Posts Tagged ‘film’

Good for Manhola Dargis [ht: bn]. She certainly does a much job reviewing La Loi du Marché (bizarrely rendered into the English-language version as The Measure of a Man) than Jordan Hoffman.

I especially appreciated her conclusion:

It’s too bad that the movie’s blunt original title — “La Loi du Marché,” or “Market Law” — was traded in for something prettier and blander. “The Measure of a Man” suggests stirring possibilities (“Of all things the measure is man,” as the philosopher once put it), but it doesn’t convey the ordinary cold brutality of what it means to be defined by the unpaid and the radically underpaid hour. Mr. Brizé, who wrote the script with Olivier Gorce, doesn’t break ground here. Yet, with Mr. Lindon’s help and in several extraordinary scenes in the market’s back office — a white hell in which people are pushed to sell out one another — Mr. Brizé transforms one individual’s story into a social tragedy.

That final comment on the movie is actually a perfect characterization of capitalism: it turns individual stories (whether of an unemployed worker or capitalists who make rational decisions not to reinvest the surplus they appropriate) into social tragedies.

That unemployed worker not only loses the ability to sell their ability to labor, in order to receive a wage that allows them to purchase the commodities they need to survive; their situation also imperils their psychological and physical health as all as that of their family, not to mention the economic and social health of the community in which they live. All are placed on a shakier footing because one worker who loses their job is often accompanied by many others in a similar situation within capitalism—whether because enterprises reorganize, industries collapse, or entire economies enter into recessions and depressions.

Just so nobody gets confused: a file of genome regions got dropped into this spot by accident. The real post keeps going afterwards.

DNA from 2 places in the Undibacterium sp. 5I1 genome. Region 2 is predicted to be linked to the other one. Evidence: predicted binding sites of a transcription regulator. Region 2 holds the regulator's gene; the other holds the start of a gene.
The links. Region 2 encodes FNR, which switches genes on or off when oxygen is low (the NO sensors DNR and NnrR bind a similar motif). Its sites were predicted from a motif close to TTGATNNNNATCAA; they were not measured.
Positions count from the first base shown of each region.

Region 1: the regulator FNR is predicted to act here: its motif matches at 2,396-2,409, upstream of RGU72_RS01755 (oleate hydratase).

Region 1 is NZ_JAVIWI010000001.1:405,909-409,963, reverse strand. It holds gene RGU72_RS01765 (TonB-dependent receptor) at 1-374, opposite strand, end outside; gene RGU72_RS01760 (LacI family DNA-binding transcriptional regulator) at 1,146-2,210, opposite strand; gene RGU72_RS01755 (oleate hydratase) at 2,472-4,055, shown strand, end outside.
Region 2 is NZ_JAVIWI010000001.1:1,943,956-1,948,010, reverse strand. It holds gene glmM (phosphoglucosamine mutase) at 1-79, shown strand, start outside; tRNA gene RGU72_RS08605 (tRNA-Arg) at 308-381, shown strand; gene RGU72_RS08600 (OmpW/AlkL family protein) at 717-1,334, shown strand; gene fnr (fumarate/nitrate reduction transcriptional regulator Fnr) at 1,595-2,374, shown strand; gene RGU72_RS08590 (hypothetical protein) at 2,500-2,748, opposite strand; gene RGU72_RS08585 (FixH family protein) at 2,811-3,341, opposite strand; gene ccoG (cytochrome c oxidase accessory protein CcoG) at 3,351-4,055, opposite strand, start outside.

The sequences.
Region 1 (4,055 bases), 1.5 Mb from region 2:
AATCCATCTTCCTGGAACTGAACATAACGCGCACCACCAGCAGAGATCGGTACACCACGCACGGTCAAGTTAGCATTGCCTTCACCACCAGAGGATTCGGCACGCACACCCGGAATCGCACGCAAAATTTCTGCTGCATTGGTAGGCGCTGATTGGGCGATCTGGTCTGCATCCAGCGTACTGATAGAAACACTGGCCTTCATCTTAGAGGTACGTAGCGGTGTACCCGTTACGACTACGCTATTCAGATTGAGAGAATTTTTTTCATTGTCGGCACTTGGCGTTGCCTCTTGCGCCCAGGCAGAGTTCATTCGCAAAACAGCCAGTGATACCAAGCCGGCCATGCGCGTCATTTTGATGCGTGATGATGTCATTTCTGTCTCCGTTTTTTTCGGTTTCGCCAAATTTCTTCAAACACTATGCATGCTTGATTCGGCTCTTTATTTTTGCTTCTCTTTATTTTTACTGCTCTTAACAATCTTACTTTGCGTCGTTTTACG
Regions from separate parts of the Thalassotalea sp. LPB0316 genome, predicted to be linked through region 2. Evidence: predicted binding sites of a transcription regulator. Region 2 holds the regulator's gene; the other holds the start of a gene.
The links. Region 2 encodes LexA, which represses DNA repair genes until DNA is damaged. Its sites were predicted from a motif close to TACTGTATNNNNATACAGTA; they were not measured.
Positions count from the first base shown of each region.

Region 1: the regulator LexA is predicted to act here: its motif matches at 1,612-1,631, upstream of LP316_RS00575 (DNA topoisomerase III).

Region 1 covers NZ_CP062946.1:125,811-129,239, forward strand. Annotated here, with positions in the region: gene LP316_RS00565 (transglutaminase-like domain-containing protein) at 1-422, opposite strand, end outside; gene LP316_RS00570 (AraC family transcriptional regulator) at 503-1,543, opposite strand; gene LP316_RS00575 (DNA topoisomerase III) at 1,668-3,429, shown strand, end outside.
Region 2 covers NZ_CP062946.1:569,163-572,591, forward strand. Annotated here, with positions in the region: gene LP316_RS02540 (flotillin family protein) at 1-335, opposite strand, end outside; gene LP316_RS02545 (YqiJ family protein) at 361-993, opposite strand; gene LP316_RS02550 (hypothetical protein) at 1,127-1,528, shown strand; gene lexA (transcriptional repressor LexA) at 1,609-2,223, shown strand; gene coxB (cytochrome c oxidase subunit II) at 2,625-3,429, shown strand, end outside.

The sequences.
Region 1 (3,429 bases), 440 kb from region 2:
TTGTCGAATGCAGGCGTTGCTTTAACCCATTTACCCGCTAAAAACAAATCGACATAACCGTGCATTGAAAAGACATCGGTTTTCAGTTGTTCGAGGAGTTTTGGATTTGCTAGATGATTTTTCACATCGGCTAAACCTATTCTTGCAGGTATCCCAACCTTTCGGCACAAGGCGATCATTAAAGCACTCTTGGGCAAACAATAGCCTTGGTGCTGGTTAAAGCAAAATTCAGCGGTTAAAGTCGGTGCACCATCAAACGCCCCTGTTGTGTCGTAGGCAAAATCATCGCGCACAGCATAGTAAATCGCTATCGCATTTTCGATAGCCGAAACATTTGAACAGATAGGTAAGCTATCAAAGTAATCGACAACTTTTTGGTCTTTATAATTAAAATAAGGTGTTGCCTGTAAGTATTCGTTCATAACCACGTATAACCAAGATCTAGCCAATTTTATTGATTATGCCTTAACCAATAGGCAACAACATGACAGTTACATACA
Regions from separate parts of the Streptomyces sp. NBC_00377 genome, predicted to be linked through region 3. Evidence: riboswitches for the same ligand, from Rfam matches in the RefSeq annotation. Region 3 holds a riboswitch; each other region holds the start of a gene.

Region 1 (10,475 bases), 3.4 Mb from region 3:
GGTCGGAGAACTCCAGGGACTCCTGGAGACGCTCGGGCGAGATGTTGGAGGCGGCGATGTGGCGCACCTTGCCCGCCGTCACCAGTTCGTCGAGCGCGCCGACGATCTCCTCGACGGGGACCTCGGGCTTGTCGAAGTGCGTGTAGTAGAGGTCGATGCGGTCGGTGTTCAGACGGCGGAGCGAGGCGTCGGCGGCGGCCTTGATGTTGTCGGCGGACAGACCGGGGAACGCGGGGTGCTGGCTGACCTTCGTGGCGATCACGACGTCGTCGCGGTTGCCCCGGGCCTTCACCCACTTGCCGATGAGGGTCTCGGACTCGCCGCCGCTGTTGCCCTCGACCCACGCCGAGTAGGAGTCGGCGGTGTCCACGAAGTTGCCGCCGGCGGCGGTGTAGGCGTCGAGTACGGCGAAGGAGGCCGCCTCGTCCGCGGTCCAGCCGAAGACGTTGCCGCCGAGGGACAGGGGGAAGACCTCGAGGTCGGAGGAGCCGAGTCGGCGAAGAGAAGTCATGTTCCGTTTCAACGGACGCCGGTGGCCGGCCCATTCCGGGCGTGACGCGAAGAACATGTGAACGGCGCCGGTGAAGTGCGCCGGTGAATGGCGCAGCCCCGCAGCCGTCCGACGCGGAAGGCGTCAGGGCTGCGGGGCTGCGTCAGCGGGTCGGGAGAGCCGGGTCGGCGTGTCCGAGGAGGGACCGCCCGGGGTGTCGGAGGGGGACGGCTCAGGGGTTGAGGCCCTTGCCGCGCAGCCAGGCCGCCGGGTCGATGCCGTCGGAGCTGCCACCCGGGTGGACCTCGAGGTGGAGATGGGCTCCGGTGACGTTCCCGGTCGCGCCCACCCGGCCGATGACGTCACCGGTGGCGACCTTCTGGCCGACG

The same is true of capitalists: they often make individually rational decisions not to invest (because, for example, future expected profits are low, since wages might be rising or other businesses are slowing down). But, when they do, the workers they let go and the contractors from whom they were making purchases now can’t make their own purchases from still others and so on, thus multiplying the effects of the original decision. That’s how individually rational decisions can become social disasters.

In both cases, under capitalism, one individual’s story is transformed into a social tragedy.

I haven’t seen “Boom Bust Boom,” the recently released Monty Pythonesque documentary about capitalism’s periodic crises and the failures of mainstream economics.

However, I have read Andrew O’Heir’s [ht: ja] piece in which he argues the film “finds itself a little behind reality.”

It’s a curious development, and an index of how fast public perception and imagination have shifted. To most regular people in most parts of the world, the thesis that unfettered capitalism is unstable, empowers predatory behavior and worsens inequality is not merely uncontroversial but empirically obvious. We appear to be entering an era of political history when socialist or social-democratic reforms are once again in play. . .

it took more than 20 years after the Clinton-Blair rebranding of the electoral left (as, in effect, the squishier, friendlier right) for large swaths of the public to realize how thoroughly they’d been conned. Now Hillary and payday-lender BFF Debbie Wasserman Schultz and the rest of the compromised Democratic Party apparatus find themselves in a tough spot. . .

Of course Clinton is now walking back her decades-long support for heartless neoliberal policies of austerity, privatization and free trade. At least in the Democratic campaign, she has slid right past the friendly, center-left Keynesianism of “Boom Bust Boom” to position herself as the decaf Bernie, with more hardheaded practicality but only 20 percent less passion. I understand why she thinks that’s the right strategy; I don’t know whether she expects anyone to believe it.

O’Heir also notes the curious omissions in Terry Jones and Theo Kocken’s whimsical documentary: